Articles written by Darryl McCullough (unless otherwise noted)

Sunday, February 12, 2017

A Warm Day In December

Readers know of my fondness for heavy mulch in fruit tree groves. I won’t say it’s the solution to all fruit tree health problems, but throw in good root pruning when you plant a tree with a root system distorted by living in a container--- that is, any tree that has spent time in a container--- and you’re getting close. All those trees growing out in the woods, doing perfectly well without any babying from us, have at least two things going for them--- a natural root system and a rich soil ecology.

Early in the sequence of East Bradenton Park Grove project organizational meetings, I began my lobbying effort for mulching the future grove. The County people, bless their hearts, think of mulch as something that comes a cubic foot or two at a time in a plastic bag, and makes things looks pretty, while controlling weeds. We fanatics think of it as something that comes in a huge orange or white truck, costs next to nothing, and after a month of weathering makes things look pretty, while controlling weeds. And after a year of decomposition, nourishes the tree and gives rise to that marvelous explosion of soil life.

Starting this far apart, the goal was not a full meeting of minds, but only some truckloads of wood chips in the grove. The county does trim trees and chip the wood into big trucks, but it’s not used to taking the resulting “waste” anywhere except the specified dropping area. Of course bureaucracies are hard to change, and that’s to be expected--- no one wants to be responsible for something that turns out badly, and the safe thing to do is what you’ve already been doing. But in my experience, most people really do want to do what’s best, and you just have to persist until you find the right combination of authority, willingness to listen and understand, and a bit of courage, and then change can happen.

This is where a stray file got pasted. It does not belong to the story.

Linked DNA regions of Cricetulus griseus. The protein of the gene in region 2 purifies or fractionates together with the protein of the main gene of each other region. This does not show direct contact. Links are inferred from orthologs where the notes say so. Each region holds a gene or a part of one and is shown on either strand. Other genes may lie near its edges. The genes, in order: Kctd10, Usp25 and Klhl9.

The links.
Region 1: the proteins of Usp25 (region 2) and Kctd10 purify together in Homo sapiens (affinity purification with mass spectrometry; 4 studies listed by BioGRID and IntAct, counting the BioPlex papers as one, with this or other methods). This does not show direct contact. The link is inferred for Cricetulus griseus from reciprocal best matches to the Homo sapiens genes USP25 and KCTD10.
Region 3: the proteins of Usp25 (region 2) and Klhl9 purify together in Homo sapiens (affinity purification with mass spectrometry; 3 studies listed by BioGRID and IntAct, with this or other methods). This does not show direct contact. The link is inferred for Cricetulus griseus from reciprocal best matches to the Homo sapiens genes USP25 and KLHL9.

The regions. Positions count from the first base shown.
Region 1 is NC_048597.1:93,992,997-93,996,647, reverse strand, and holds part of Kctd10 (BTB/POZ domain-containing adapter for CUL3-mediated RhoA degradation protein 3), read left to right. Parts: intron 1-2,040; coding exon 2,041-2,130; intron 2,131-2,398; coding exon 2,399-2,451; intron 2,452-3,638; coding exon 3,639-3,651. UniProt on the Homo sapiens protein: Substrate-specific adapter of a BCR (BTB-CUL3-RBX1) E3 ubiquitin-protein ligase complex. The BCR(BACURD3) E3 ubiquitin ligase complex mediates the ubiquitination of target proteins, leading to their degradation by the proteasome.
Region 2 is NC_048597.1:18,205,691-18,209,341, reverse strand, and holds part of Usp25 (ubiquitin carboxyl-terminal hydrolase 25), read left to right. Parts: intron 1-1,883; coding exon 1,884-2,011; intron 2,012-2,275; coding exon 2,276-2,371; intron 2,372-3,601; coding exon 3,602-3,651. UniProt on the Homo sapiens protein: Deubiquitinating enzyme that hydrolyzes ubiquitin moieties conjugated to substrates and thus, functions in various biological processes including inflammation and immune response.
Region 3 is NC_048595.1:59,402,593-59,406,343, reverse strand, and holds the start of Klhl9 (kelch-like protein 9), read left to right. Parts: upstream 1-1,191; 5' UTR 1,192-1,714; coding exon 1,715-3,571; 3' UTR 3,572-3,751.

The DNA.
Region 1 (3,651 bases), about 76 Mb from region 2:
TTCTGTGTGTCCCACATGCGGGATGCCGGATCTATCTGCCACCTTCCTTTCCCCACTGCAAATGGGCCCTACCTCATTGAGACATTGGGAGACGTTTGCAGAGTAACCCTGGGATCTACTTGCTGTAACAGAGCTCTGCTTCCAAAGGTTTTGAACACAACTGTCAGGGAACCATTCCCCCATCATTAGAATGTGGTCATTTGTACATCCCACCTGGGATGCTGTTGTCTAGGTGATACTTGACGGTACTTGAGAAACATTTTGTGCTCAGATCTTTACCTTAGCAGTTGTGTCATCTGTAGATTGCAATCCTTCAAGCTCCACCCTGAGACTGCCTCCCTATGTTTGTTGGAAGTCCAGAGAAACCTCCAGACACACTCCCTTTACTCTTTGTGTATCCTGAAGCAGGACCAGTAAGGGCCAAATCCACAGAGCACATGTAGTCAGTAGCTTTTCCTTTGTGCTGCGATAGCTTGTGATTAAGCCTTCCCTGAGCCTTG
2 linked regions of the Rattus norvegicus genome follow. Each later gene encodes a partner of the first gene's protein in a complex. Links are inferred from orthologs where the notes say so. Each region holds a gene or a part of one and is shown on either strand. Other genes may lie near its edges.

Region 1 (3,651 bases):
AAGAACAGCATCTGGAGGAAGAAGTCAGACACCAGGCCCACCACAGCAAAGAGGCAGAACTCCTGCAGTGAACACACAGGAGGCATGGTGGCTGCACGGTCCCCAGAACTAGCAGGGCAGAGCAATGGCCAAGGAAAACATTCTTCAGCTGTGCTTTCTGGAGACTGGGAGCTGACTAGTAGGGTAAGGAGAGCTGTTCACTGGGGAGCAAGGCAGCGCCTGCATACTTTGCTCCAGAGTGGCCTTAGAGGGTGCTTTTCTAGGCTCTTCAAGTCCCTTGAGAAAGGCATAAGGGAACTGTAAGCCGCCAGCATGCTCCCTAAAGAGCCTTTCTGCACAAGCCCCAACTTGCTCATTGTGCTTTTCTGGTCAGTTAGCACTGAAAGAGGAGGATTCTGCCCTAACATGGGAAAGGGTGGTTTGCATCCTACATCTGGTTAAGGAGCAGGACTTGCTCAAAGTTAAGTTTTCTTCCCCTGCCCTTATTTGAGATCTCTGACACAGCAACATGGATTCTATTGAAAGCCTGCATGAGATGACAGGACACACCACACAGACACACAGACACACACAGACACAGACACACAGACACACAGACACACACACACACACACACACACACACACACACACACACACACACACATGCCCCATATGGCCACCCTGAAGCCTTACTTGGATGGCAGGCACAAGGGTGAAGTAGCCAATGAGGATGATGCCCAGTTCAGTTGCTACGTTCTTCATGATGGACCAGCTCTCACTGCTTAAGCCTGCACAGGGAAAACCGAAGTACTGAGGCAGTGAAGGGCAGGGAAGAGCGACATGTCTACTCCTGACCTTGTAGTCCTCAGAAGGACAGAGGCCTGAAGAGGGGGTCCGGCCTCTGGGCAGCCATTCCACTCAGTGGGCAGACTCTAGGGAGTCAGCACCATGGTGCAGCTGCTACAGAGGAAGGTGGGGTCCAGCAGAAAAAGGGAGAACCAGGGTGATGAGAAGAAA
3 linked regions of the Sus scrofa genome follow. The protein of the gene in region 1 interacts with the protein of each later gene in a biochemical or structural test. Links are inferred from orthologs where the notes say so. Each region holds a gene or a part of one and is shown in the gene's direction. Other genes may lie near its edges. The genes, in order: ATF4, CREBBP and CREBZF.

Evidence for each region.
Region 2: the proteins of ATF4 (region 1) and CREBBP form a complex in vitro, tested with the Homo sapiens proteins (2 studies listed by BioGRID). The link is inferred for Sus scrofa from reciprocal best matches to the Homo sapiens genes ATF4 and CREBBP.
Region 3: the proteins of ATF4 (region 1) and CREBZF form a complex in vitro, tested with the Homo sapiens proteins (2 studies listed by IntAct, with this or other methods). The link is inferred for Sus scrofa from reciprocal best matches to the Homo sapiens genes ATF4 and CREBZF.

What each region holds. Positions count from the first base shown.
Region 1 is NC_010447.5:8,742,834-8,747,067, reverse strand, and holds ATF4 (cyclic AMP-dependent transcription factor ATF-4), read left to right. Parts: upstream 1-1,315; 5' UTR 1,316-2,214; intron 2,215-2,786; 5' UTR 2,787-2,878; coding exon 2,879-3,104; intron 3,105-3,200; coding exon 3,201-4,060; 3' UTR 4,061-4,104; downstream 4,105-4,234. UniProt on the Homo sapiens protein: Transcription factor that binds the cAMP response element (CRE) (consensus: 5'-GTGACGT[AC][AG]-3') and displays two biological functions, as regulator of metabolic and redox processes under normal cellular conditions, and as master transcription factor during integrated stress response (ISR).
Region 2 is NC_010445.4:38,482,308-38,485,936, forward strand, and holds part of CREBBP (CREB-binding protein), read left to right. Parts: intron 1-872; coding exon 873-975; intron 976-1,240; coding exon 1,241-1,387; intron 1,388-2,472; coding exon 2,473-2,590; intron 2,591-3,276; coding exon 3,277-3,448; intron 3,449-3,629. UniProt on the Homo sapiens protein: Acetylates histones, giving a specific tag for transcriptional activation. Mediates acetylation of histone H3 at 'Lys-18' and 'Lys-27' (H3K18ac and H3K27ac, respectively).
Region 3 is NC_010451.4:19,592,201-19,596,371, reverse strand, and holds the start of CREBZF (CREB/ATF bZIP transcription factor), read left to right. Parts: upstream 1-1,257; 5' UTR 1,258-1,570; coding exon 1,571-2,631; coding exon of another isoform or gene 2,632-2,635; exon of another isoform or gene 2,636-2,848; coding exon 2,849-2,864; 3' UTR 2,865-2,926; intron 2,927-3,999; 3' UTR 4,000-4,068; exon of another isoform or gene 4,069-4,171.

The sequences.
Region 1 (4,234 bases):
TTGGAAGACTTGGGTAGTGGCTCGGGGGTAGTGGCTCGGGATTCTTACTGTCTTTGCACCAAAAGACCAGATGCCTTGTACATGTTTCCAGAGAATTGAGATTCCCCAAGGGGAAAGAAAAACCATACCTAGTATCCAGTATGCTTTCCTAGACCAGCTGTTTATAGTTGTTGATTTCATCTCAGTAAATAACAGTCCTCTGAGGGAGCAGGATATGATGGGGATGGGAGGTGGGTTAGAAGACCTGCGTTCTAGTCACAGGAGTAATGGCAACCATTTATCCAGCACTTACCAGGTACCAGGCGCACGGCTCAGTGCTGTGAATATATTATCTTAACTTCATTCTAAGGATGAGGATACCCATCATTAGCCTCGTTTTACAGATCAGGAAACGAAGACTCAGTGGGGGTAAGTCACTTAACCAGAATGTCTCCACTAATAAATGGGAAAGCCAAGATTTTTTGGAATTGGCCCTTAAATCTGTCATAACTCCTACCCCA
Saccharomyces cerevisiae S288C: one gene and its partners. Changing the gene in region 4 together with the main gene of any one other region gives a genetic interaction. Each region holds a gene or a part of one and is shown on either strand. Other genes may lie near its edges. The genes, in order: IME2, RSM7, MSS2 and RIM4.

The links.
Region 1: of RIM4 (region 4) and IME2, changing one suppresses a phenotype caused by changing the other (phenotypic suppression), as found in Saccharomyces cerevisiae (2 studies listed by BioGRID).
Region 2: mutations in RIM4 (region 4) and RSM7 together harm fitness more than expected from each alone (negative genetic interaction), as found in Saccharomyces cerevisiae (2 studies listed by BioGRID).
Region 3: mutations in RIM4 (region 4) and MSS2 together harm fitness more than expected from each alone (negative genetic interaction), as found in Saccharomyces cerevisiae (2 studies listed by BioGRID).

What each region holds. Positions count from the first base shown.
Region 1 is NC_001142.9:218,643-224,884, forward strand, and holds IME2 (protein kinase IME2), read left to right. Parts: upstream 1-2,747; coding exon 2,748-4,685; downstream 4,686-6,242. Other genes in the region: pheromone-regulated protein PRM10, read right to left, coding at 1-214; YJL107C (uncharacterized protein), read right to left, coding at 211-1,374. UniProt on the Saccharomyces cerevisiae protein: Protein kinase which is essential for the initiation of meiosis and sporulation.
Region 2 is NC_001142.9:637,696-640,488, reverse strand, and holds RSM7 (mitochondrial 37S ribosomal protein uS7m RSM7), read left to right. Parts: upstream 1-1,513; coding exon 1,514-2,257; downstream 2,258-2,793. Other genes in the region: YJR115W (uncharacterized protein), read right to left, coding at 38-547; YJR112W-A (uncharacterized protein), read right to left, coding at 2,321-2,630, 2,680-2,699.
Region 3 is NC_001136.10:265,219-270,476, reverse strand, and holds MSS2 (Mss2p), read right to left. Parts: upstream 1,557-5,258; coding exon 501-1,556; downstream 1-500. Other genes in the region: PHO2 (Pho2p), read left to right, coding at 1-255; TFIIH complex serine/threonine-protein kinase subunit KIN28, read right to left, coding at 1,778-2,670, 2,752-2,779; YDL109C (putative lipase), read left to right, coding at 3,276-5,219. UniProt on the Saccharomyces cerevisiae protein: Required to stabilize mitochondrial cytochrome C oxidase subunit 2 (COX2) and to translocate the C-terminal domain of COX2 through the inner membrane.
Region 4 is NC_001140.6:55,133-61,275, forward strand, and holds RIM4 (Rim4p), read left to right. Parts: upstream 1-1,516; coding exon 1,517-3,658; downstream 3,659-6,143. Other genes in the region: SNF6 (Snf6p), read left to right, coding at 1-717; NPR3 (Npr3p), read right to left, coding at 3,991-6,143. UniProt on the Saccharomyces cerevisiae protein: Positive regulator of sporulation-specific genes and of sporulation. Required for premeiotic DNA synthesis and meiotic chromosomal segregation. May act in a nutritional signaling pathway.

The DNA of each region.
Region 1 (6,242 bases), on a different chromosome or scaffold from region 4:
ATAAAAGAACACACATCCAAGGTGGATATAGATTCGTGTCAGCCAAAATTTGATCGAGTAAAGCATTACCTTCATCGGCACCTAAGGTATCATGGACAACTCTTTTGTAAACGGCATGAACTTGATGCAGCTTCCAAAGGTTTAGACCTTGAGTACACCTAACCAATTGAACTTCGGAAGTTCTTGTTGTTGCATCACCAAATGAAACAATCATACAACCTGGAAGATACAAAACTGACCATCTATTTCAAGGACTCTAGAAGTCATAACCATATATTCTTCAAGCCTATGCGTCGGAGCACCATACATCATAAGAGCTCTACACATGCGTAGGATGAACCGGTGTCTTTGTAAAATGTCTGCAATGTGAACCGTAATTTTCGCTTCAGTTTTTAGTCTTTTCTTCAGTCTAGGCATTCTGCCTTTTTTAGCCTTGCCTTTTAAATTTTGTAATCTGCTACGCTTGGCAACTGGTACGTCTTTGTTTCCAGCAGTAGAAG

So eventually, piles of mulch started appearing next to the grove. As autumn unfolded, MRFC member and East Bradenton Park super-volunteer Josh Starry moved vast quantities of it in his double-wide orange wheelbarrow. Once in a while, I showed up to move one load to each three of his.

The grand finale, at least for this season, was on December 27, the day of the Palma Sola tour for MRFC and Tropical Fruit Society of Sarasota members. After the enjoyable walk in Palma Sola, four of us gathered our armloads of black sapote and starfruit, then drove over to East Bradenton. Josh and I, along with MRFC and TFSS member Kevin Hook and Susan Jennifer Griffith of the Manatee Extension, set to work.

Even at its lowest point, the Florida sun packs some punch, and I was glad it was late in the day. Shadows were long by the time we finished, but the nineteen remaining trees now sit comfortably on their irrigated mounds, roots happy under their protective mulch layers, looking forward to spring and a vigorous 2017 growing season.

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